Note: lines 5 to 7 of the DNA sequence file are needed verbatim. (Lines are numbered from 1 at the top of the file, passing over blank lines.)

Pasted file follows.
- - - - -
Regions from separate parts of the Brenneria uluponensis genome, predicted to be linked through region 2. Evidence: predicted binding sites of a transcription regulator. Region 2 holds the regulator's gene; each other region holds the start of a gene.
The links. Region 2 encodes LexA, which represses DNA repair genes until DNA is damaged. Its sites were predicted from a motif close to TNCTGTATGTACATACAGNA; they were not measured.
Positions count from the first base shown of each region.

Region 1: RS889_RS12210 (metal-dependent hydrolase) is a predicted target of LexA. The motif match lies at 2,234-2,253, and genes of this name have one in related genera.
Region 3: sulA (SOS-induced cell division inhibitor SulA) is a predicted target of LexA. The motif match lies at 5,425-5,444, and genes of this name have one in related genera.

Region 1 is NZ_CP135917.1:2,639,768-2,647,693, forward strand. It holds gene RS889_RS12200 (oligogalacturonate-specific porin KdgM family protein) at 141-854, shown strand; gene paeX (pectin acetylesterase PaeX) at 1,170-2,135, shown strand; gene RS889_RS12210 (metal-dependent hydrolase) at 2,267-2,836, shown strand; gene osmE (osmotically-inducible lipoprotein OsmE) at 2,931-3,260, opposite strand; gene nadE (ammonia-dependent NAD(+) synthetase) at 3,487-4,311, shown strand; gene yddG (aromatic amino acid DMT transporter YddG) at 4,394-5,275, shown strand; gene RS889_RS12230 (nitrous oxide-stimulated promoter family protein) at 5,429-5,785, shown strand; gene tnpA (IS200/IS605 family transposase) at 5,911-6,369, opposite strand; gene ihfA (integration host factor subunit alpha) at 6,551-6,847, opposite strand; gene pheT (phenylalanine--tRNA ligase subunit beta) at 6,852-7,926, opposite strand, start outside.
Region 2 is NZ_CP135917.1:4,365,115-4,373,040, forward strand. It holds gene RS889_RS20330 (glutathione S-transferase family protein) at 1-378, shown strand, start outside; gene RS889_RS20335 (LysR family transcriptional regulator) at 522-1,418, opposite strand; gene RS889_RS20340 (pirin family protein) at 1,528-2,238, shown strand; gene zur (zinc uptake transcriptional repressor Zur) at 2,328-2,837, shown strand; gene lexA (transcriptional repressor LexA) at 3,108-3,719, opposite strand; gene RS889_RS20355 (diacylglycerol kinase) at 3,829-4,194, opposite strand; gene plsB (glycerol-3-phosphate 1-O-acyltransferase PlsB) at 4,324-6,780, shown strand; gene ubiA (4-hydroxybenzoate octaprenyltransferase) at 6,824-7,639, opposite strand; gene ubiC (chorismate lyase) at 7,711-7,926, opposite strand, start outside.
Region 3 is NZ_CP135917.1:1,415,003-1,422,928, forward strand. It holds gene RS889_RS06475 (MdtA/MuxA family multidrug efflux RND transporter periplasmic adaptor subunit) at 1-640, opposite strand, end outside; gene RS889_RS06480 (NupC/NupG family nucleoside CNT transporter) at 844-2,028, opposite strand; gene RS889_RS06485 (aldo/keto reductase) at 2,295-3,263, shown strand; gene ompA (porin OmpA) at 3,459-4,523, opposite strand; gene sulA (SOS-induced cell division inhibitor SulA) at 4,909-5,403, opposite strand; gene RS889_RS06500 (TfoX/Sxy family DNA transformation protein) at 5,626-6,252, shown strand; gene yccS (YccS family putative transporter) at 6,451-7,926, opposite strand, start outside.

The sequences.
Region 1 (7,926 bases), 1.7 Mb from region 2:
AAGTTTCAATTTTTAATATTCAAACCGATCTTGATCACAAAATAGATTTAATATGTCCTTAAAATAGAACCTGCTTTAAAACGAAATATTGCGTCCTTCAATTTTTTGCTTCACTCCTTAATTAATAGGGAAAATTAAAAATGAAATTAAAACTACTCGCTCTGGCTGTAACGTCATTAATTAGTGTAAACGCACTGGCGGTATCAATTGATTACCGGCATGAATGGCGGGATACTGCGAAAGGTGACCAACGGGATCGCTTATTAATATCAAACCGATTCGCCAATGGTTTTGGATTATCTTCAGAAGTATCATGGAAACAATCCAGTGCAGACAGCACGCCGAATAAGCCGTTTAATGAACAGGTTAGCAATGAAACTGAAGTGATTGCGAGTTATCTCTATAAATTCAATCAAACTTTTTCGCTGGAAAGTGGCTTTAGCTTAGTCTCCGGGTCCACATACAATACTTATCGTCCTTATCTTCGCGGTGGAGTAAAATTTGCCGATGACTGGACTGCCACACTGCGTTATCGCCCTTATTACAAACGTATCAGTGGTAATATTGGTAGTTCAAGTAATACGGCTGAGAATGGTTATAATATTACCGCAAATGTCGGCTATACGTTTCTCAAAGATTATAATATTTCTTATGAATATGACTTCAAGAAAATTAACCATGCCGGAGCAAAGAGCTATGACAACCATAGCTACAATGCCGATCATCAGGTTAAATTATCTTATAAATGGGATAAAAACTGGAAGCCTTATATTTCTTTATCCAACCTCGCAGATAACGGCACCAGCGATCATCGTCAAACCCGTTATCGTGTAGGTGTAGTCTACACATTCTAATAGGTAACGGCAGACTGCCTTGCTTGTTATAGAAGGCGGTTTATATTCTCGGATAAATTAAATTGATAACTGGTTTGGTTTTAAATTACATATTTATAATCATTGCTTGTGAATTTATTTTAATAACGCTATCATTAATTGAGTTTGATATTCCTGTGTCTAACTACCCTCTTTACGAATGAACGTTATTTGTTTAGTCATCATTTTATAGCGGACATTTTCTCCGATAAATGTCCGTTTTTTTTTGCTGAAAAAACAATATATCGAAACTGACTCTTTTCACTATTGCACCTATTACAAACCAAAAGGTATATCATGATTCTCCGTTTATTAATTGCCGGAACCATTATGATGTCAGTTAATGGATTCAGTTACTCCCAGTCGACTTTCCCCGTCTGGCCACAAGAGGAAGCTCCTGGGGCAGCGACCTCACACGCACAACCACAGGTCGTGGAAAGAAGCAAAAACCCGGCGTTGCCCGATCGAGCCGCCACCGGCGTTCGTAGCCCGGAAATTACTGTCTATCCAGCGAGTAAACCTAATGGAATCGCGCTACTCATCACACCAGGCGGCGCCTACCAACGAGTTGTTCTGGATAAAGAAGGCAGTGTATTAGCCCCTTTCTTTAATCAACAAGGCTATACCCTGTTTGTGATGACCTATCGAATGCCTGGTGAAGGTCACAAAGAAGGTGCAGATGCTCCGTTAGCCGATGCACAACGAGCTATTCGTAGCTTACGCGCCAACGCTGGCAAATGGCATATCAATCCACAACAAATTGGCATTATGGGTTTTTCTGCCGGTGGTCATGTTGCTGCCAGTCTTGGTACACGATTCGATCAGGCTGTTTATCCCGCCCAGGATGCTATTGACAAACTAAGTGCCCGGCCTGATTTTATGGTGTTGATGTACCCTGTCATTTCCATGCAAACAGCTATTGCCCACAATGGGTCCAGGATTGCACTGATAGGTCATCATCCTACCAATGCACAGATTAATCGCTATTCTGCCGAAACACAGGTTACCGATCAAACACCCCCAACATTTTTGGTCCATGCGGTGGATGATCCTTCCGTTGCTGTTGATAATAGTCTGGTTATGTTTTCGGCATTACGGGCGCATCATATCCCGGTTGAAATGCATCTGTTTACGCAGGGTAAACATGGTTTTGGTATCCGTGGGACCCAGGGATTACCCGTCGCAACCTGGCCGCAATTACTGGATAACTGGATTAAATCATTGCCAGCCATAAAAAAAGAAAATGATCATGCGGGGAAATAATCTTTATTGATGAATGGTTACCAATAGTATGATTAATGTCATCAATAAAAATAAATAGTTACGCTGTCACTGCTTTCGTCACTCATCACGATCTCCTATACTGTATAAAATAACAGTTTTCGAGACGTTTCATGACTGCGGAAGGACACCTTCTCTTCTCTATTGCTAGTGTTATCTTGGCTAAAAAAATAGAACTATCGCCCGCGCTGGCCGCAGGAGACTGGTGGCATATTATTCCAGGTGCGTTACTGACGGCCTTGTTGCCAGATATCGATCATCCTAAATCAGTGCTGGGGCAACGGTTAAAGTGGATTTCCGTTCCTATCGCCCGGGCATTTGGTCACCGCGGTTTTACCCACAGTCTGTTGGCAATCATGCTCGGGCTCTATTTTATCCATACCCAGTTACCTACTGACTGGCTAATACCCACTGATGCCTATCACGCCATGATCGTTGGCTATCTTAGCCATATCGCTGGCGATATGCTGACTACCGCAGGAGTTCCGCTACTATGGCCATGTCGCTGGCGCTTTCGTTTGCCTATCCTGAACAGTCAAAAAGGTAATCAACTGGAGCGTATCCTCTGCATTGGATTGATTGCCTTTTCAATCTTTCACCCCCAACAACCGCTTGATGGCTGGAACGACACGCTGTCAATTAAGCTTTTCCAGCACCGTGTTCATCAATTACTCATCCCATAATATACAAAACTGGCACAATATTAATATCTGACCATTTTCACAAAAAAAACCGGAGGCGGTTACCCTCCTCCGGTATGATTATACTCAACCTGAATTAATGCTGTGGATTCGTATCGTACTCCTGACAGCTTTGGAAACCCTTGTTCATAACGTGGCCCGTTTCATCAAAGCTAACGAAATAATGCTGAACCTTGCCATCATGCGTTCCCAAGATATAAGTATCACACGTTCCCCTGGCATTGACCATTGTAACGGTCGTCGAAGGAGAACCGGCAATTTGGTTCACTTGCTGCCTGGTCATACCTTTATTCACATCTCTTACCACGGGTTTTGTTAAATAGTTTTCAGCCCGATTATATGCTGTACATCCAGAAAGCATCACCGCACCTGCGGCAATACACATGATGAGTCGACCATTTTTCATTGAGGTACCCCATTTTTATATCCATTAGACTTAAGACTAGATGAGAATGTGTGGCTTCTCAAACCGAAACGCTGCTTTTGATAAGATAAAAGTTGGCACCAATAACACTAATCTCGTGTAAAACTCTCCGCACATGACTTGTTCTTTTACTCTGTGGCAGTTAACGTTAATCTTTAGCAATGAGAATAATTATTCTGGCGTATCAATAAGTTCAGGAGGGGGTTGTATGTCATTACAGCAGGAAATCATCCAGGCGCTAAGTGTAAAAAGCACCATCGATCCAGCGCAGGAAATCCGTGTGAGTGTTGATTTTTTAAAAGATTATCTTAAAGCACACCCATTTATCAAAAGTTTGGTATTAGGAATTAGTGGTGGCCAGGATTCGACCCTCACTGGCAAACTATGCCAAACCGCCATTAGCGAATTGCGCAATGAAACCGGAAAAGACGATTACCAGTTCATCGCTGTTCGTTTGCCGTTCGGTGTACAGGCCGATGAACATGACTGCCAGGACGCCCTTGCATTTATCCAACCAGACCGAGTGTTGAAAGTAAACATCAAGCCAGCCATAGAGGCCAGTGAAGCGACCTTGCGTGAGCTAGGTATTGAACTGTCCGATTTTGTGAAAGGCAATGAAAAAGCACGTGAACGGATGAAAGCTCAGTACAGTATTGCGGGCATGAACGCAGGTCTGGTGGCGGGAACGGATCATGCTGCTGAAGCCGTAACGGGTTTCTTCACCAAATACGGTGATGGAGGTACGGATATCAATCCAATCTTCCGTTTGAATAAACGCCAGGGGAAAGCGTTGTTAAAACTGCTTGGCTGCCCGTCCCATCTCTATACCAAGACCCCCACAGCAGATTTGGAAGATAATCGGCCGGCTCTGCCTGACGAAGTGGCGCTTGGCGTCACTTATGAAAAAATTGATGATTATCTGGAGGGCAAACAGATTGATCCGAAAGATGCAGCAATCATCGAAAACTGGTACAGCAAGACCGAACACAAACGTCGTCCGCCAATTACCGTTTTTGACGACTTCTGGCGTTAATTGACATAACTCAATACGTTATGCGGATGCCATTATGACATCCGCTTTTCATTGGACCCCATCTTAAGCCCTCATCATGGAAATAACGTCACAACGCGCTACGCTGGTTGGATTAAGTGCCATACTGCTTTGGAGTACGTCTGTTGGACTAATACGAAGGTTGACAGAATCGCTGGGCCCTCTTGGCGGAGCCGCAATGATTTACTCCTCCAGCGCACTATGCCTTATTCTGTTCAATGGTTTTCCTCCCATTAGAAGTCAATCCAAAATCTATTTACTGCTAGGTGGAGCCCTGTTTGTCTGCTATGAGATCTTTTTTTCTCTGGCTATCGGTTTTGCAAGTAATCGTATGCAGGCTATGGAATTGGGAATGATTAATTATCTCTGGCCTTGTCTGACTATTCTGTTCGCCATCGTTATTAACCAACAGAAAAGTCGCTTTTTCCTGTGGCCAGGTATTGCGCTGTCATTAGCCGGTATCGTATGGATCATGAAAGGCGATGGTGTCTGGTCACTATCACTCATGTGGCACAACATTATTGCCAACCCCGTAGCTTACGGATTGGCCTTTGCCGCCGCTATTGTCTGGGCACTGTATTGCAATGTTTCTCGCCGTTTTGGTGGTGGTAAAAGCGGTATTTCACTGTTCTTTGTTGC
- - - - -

Region 3: sulA (SOS-induced cell division inhibitor SulA) is a predicted target of LexA. The motif match lies at 5,425-5,444, and genes of this name have one in related genera.

Region 1 is NZ_CP135917.1:2,639,768-2,647,693, forward strand. It holds gene RS889_RS12200 (oligogalacturonate-specific porin KdgM family protein) at 141-854, shown strand; gene paeX (pectin acetylesterase PaeX) at 1,170-2,135, shown strand; gene RS889_RS12210 (metal-dependent hydrolase) at 2,267-2,836, shown strand; gene osmE (osmotically-inducible lipoprotein OsmE) at 2,931-3,260, opposite strand; gene nadE (ammonia-dependent NAD(+) synthetase) at 3,487-4,311, shown strand; gene yddG (aromatic amino acid DMT transporter YddG) at 4,394-5,275, shown strand; gene RS889_RS12230 (nitrous oxide-stimulated promoter family protein) at 5,429-5,785, shown strand; gene tnpA (IS200/IS605 family transposase) at 5,911-6,369, opposite strand; gene ihfA (integration host factor subunit alpha) at 6,551-6,847, opposite strand; gene pheT (phenylalanine--tRNA ligase subunit beta) at 6,852-7,926, opposite strand, start outside.
Region 2 is NZ_CP135917.1:4,365,115-4,373,040, forward strand. It holds gene RS889_RS20330 (glutathione S-transferase family protein) at 1-378, shown strand, start outside; gene RS889_RS20335 (LysR family transcriptional regulator) at 522-1,418, opposite strand; gene RS889_RS20340 (pirin family protein) at 1,528-2,238, shown strand; gene zur (zinc uptake transcriptional repressor Zur) at 2,328-2,837, shown strand; gene lexA (transcriptional repressor LexA) at 3,108-3,719, opposite strand; gene RS889_RS20355 (diacylglycerol kinase) at 3,829-4,194, opposite strand; gene plsB (glycerol-3-phosphate 1-O-acyltransferase PlsB) at 4,324-6,780, shown strand; gene ubiA (4-hydroxybenzoate octaprenyltransferase) at 6,824-7,639, opposite strand; gene ubiC (chorismate lyase) at 7,711-7,926, opposite strand, start outside.